How High Is Up For Online Commerce?
 
John Lilly's avatarBy: John Lilly
October 14, 2016

How High Is Up For Online Commerce?

Our guest contributor—who has built over 50 branded businesses in 25 countries as a P&G and Pillsbury exec—offers straight talk about the future of e-commerce.

 

No one knows "how high is up" in the world of online commerce. The fact that U.S. e-commerce sales grew 14.6% in 2015 is not a surprise-nor is the fact that 2016 is tracking to 15% to 16% growth. What is more compelling is that online has been growing at this rate since 2010. There may be no other industry metric in history to expand at such a consistent rate over this length of time.

Another way to think of it: When you take out categories like fuel and automobiles, online sales growth in 2015 accounted for all retail growth. In other words, there was no retail sales growth on average in the brick-and-mortar categories of fashion, furniture, food, etc. At this compound growth rate, e-commerce will be half of these retail sales within a decade.

What's most surprising is that most Private Equity deals I'm involved in haven't made mastery of online distribution a key "How" for their business future. This is despite the fact that e-commerce deliveries are now half of UPS' entire business. Even some of our Early Stage companies are behaving as if selling through Target, Ferguson Plumbing or local car dealerships is the way it will always be. And our higher education connections? By and large, college faculties continue to see themselves standing in front of a live audience-forever. That is just not going to happen.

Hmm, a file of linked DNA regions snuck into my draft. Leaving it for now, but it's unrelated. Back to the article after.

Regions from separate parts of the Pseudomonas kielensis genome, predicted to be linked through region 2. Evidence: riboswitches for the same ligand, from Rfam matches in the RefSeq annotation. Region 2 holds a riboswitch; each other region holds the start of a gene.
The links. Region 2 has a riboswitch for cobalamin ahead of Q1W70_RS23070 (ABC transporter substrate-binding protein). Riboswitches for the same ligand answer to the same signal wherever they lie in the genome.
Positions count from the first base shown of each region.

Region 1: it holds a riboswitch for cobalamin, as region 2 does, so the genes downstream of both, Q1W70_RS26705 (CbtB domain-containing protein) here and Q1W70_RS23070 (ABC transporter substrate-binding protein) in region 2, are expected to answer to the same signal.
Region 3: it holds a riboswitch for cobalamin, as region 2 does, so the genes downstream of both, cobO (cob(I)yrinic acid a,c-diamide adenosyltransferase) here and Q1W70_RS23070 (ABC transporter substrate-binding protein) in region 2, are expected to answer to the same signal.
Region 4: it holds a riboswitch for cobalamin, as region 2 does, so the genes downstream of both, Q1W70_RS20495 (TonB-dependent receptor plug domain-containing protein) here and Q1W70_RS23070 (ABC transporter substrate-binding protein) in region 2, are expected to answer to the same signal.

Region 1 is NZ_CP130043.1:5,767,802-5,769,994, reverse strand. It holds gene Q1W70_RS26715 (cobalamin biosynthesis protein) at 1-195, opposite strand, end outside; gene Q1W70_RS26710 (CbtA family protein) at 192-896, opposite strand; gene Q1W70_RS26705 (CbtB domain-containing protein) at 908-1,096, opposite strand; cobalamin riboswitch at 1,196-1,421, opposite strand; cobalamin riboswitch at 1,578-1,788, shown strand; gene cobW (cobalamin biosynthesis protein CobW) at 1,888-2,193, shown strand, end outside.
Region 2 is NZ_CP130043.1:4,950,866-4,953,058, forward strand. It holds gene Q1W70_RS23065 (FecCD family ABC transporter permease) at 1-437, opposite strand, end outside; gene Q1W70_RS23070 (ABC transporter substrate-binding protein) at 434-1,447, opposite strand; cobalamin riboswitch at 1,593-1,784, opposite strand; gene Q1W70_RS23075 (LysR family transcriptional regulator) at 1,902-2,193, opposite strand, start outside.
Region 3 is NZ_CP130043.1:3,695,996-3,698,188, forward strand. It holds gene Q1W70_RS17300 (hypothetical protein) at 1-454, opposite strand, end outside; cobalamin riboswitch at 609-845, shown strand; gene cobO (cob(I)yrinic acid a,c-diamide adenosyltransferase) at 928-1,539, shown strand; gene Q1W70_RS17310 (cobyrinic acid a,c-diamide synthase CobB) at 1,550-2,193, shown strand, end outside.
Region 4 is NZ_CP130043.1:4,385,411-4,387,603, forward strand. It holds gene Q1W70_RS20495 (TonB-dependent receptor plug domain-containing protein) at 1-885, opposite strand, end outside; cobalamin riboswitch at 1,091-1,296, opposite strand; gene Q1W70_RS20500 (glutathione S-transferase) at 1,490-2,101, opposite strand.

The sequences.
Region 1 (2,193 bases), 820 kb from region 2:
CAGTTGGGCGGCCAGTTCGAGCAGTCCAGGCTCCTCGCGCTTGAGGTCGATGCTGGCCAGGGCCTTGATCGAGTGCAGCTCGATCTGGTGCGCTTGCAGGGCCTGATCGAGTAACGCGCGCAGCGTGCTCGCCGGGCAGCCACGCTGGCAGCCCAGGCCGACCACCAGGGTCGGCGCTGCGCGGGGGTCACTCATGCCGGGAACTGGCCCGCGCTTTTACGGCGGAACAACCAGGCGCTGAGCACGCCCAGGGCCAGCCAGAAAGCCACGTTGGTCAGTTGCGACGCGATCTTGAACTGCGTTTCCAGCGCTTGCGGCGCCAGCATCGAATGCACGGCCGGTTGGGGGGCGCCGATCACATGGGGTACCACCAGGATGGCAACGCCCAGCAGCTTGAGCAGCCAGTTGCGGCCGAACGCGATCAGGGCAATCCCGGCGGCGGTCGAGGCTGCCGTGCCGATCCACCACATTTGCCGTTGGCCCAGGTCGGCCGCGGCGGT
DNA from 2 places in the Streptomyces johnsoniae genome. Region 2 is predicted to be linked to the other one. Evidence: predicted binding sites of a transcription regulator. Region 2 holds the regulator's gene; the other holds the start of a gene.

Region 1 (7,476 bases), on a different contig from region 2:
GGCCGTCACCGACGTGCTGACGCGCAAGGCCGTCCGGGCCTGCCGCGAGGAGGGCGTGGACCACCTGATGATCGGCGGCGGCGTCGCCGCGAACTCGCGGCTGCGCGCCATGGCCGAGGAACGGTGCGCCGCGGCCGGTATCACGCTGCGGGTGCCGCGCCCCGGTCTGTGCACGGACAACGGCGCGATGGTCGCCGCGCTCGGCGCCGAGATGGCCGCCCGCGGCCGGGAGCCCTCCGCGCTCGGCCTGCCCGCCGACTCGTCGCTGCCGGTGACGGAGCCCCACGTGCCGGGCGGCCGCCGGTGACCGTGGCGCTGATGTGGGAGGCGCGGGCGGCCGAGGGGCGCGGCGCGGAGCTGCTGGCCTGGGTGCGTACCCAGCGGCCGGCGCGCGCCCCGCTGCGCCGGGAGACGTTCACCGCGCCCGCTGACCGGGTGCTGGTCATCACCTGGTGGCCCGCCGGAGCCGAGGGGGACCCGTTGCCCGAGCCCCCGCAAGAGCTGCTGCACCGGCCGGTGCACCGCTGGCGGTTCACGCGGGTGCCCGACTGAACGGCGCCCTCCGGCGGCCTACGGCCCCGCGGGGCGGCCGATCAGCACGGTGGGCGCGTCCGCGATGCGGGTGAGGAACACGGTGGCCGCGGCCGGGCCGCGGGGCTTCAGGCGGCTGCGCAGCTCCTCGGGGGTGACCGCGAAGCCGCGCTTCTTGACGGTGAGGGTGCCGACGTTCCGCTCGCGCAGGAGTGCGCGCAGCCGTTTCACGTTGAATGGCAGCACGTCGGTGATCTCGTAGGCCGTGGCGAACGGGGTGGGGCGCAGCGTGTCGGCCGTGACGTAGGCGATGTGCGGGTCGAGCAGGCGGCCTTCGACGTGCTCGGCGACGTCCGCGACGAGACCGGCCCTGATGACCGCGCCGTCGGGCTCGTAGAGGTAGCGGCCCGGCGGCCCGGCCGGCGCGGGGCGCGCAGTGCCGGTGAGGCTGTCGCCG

The Key Learning: Any institution that wants to be around in a decade or two has to come to terms with the idea that their primary distribution channel will be online; delivered direct to the buyer. As traditional distribution models—retailers, distributors, franchised dealers or professors in classrooms—garner less and less of the total business, their average costs per “buyer” will go up and up. In turn, this will accelerate their own inability to compete. The time to change gears may be now, before the “vulturous circle” takes over.

 

John Lilly

Guest Contributor

Former Pillsbury Company CEO John Lilly is one of the most active individual Early Stage investors in the U.S. Through his Lateral Capital funds, he is a direct investor in more than 50 businesses in multiple industries-as well as hundreds of companies through Angel and Accelerator funds. He writes frequently to his invested companies on topics they may find helpful-based on his experience as an operating executive in 50 businesses across 25 countries. Interested entrepreneurs can join this list by dropping a note to sherisa.littlefield@lateralcapital.com.

 

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